The South China Sea’s energy dimension

Map of the competing territorial claims in the South China Sea
The PCA rejected China’s “nine-dash line” claim to the South China Sea. Nevertheless, Beijing is continuing its infrastructure development in the region (source: macpixxel for GIS)
  • The global energy paradigm has changed, making “deepwater” investments less profitable
  • Nevertheless, China is still pursuing oil and gas projects in the South China Sea
  • It uses these projects to justify territorial claims
  • If Beijing succeeds, nearly all its neighbors’ oil and LNG imports will become dependent on Chinese policy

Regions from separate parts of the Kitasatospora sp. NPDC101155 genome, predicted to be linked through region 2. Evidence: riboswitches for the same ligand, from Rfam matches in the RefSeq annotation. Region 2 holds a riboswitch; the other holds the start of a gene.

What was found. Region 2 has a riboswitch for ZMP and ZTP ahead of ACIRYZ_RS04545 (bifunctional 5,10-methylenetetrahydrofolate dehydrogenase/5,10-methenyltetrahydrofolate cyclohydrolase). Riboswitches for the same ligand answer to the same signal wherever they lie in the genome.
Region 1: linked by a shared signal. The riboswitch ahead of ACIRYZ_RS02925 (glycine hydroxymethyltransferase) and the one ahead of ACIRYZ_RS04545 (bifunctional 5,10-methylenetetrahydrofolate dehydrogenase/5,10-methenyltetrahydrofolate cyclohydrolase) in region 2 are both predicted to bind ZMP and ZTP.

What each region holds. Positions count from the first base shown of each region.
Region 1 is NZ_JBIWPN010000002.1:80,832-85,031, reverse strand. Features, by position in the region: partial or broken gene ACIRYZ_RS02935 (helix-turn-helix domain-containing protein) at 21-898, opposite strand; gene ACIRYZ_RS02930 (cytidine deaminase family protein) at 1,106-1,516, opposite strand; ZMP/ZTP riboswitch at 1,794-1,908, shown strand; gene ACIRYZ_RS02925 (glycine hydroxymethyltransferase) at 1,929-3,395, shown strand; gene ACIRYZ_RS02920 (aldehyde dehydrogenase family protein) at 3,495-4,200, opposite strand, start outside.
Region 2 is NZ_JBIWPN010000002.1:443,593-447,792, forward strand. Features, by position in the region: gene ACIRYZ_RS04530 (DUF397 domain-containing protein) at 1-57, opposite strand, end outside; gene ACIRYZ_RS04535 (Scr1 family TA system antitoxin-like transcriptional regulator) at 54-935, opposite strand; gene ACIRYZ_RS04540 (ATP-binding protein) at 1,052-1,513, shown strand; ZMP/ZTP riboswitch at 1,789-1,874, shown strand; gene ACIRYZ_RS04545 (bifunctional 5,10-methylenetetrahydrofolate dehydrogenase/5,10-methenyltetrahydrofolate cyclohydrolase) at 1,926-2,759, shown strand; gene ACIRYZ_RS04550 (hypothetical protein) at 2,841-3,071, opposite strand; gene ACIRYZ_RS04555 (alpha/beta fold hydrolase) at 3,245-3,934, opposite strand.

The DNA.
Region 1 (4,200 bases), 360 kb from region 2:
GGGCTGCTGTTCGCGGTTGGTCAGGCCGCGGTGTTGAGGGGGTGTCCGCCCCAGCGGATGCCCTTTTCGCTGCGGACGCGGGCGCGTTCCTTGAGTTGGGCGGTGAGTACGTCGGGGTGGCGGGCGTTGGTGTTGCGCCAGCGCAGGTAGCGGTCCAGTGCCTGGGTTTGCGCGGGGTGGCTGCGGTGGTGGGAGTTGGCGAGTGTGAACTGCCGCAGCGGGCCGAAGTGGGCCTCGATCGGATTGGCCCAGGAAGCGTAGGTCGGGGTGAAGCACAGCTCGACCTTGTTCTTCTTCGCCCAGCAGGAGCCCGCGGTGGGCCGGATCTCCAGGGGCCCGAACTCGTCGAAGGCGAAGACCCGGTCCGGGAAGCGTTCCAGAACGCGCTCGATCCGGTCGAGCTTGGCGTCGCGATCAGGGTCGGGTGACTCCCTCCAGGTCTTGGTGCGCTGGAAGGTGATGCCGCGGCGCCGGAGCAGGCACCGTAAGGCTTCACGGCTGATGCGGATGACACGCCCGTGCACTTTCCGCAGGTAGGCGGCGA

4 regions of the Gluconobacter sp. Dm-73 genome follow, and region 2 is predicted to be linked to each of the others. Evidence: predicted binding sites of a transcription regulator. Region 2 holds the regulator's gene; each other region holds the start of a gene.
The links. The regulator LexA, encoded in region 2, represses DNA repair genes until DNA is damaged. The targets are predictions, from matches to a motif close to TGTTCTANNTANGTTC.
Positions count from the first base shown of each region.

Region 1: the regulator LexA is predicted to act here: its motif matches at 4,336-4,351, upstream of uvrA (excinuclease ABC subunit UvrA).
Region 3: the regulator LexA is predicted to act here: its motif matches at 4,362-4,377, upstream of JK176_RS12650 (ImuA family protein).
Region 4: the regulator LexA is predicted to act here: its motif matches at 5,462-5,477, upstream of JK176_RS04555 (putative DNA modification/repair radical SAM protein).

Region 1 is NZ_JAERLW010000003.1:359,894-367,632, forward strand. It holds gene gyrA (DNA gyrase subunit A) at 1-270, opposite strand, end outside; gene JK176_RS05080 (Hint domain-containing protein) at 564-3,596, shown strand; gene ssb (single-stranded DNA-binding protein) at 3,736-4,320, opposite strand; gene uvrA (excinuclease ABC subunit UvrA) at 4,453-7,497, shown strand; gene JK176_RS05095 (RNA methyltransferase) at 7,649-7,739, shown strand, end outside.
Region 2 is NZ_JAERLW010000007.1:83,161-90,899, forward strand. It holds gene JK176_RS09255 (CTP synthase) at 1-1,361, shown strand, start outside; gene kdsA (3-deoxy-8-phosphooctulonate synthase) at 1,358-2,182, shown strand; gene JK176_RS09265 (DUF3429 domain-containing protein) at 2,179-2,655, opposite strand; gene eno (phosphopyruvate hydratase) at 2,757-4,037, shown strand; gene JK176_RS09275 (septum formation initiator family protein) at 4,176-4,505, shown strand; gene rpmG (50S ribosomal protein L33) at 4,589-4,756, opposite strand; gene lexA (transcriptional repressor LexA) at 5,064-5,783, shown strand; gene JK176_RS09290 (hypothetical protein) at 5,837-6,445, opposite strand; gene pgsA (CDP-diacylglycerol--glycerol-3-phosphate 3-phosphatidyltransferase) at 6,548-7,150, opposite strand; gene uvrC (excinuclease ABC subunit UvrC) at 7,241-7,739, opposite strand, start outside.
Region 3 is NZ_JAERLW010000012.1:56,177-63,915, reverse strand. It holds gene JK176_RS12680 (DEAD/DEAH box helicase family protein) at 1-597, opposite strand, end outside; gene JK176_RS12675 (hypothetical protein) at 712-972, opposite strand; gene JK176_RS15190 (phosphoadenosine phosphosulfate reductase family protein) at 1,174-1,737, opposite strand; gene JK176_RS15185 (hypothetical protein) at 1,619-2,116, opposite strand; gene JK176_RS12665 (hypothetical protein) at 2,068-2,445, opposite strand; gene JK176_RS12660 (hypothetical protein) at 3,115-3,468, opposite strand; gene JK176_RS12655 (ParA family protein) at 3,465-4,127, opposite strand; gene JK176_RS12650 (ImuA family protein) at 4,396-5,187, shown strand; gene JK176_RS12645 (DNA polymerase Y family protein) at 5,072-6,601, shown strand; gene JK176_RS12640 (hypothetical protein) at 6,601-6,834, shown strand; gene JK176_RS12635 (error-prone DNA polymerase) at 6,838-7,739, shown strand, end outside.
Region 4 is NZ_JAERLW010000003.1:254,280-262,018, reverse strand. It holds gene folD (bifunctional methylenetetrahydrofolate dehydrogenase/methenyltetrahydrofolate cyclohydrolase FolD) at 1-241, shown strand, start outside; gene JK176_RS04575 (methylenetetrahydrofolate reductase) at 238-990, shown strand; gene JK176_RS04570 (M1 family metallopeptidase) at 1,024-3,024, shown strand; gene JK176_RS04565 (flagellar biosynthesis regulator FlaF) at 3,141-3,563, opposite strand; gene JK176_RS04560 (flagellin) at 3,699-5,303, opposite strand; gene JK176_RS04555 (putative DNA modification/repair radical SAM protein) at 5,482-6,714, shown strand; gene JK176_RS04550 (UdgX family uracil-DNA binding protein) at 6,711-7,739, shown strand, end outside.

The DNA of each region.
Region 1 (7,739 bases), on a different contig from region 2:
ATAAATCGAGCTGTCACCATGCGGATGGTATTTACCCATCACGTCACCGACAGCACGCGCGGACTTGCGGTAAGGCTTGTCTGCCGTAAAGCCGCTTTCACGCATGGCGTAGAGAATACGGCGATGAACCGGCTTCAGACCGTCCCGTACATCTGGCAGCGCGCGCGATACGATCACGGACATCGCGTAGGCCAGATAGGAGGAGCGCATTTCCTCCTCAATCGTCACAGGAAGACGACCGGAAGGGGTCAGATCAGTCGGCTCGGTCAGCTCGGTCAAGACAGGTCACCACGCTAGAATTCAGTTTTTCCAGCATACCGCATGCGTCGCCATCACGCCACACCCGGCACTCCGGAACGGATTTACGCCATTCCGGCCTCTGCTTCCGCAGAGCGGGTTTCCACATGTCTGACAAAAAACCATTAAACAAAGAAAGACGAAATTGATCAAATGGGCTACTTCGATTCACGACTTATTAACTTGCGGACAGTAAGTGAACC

The world has entered a new era of oil and gas oversupply, reducing competition for energy resources and making many deepwater projects in the South China Sea unprofitable. But China remains committed to asserting its territorial claims in the region by expanding civilian and military infrastructure and promoting deepwater projects, regardless of profitability or international law. The result could be a regional order increasingly defined by Beijing. In July 2016, the Permanent Court of Arbitration (PCA) in The Hague rejected China’s “historical” territorial claims in the South China Sea. That posed a critical question to Chinese maritime policy, which is reexamining long-held principles over the country’s military presence abroad, spheres of influence, buffer zones and security alliances.

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